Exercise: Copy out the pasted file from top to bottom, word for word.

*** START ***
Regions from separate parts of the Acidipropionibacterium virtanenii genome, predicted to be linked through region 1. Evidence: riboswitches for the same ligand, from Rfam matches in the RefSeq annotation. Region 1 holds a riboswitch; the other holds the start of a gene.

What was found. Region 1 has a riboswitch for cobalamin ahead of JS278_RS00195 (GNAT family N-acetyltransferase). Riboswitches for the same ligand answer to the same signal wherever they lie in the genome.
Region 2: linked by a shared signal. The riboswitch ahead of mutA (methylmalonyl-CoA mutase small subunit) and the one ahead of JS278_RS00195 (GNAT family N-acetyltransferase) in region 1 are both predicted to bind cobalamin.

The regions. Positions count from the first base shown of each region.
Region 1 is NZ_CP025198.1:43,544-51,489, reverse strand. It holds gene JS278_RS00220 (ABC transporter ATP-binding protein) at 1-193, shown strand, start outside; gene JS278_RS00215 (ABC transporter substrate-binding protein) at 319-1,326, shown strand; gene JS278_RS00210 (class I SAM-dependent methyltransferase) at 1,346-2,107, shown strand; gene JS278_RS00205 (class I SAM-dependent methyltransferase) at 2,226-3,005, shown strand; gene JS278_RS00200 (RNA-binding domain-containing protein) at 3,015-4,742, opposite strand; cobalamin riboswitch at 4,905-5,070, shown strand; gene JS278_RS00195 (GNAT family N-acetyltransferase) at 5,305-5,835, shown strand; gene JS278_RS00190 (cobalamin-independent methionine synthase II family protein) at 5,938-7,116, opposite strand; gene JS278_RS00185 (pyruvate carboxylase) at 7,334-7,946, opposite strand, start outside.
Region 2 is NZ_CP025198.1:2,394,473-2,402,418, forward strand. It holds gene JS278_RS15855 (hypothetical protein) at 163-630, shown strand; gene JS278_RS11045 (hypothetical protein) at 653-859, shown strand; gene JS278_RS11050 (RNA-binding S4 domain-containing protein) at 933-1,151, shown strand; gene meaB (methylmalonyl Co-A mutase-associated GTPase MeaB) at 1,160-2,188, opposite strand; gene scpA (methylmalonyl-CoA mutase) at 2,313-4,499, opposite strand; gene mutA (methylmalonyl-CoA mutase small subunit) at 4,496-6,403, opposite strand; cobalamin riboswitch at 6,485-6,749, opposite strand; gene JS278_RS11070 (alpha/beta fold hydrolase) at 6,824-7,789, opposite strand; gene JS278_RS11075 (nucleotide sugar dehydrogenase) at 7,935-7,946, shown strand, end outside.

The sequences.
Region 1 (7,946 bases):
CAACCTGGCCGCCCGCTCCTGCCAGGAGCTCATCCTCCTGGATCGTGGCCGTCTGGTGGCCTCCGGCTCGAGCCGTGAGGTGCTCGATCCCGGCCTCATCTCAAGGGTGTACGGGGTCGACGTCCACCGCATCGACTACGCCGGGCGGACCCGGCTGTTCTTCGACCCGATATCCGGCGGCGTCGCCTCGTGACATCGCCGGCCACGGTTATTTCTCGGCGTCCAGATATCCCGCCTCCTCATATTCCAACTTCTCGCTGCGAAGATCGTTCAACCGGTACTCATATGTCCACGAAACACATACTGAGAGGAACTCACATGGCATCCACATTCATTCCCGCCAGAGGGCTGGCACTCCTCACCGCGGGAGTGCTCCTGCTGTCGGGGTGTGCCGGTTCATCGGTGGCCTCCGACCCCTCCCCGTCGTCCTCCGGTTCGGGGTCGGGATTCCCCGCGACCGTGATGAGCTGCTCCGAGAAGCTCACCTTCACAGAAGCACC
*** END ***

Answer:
Regions from separate parts of the Acidipropionibacterium virtanenii genome, predicted to be linked through region 1. Evidence: riboswitches for the same ligand, from Rfam matches in the RefSeq annotation. Region 1 holds a riboswitch; the other holds the start of a gene.

What was found. Region 1 has a riboswitch for cobalamin ahead of JS278_RS00195 (GNAT family N-acetyltransferase). Riboswitches for the same ligand answer to the same signal wherever they lie in the genome.
Region 2: linked by a shared signal. The riboswitch ahead of mutA (methylmalonyl-CoA mutase small subunit) and the one ahead of JS278_RS00195 (GNAT family N-acetyltransferase) in region 1 are both predicted to bind cobalamin.

The regions. Positions count from the first base shown of each region.
Region 1 is NZ_CP025198.1:43,544-51,489, reverse strand. It holds gene JS278_RS00220 (ABC transporter ATP-binding protein) at 1-193, shown strand, start outside; gene JS278_RS00215 (ABC transporter substrate-binding protein) at 319-1,326, shown strand; gene JS278_RS00210 (class I SAM-dependent methyltransferase) at 1,346-2,107, shown strand; gene JS278_RS00205 (class I SAM-dependent methyltransferase) at 2,226-3,005, shown strand; gene JS278_RS00200 (RNA-binding domain-containing protein) at 3,015-4,742, opposite strand; cobalamin riboswitch at 4,905-5,070, shown strand; gene JS278_RS00195 (GNAT family N-acetyltransferase) at 5,305-5,835, shown strand; gene JS278_RS00190 (cobalamin-independent methionine synthase II family protein) at 5,938-7,116, opposite strand; gene JS278_RS00185 (pyruvate carboxylase) at 7,334-7,946, opposite strand, start outside.
Region 2 is NZ_CP025198.1:2,394,473-2,402,418, forward strand. It holds gene JS278_RS15855 (hypothetical protein) at 163-630, shown strand; gene JS278_RS11045 (hypothetical protein) at 653-859, shown strand; gene JS278_RS11050 (RNA-binding S4 domain-containing protein) at 933-1,151, shown strand; gene meaB (methylmalonyl Co-A mutase-associated GTPase MeaB) at 1,160-2,188, opposite strand; gene scpA (methylmalonyl-CoA mutase) at 2,313-4,499, opposite strand; gene mutA (methylmalonyl-CoA mutase small subunit) at 4,496-6,403, opposite strand; cobalamin riboswitch at 6,485-6,749, opposite strand; gene JS278_RS11070 (alpha/beta fold hydrolase) at 6,824-7,789, opposite strand; gene JS278_RS11075 (nucleotide sugar dehydrogenase) at 7,935-7,946, shown strand, end outside.

The sequences.
Region 1 (7,946 bases):
CAACCTGGCCGCCCGCTCCTGCCAGGAGCTCATCCTCCTGGATCGTGGCCGTCTGGTGGCCTCCGGCTCGAGCCGTGAGGTGCTCGATCCCGGCCTCATCTCAAGGGTGTACGGGGTCGACGTCCACCGCATCGACTACGCCGGGCGGACCCGGCTGTTCTTCGACCCGATATCCGGCGGCGTCGCCTCGTGACATCGCCGGCCACGGTTATTTCTCGGCGTCCAGATATCCCGCCTCCTCATATTCCAACTTCTCGCTGCGAAGATCGTTCAACCGGTACTCATATGTCCACGAAACACATACTGAGAGGAACTCACATGGCATCCACATTCATTCCCGCCAGAGGGCTGGCACTCCTCACCGCGGGAGTGCTCCTGCTGTCGGGGTGTGCCGGTTCATCGGTGGCCTCCGACCCCTCCCCGTCGTCCTCCGGTTCGGGGTCGGGATTCCCCGCGACCGTGATGAGCTGCTCCGAGAAGCTCACCTTCACAGAAGCACC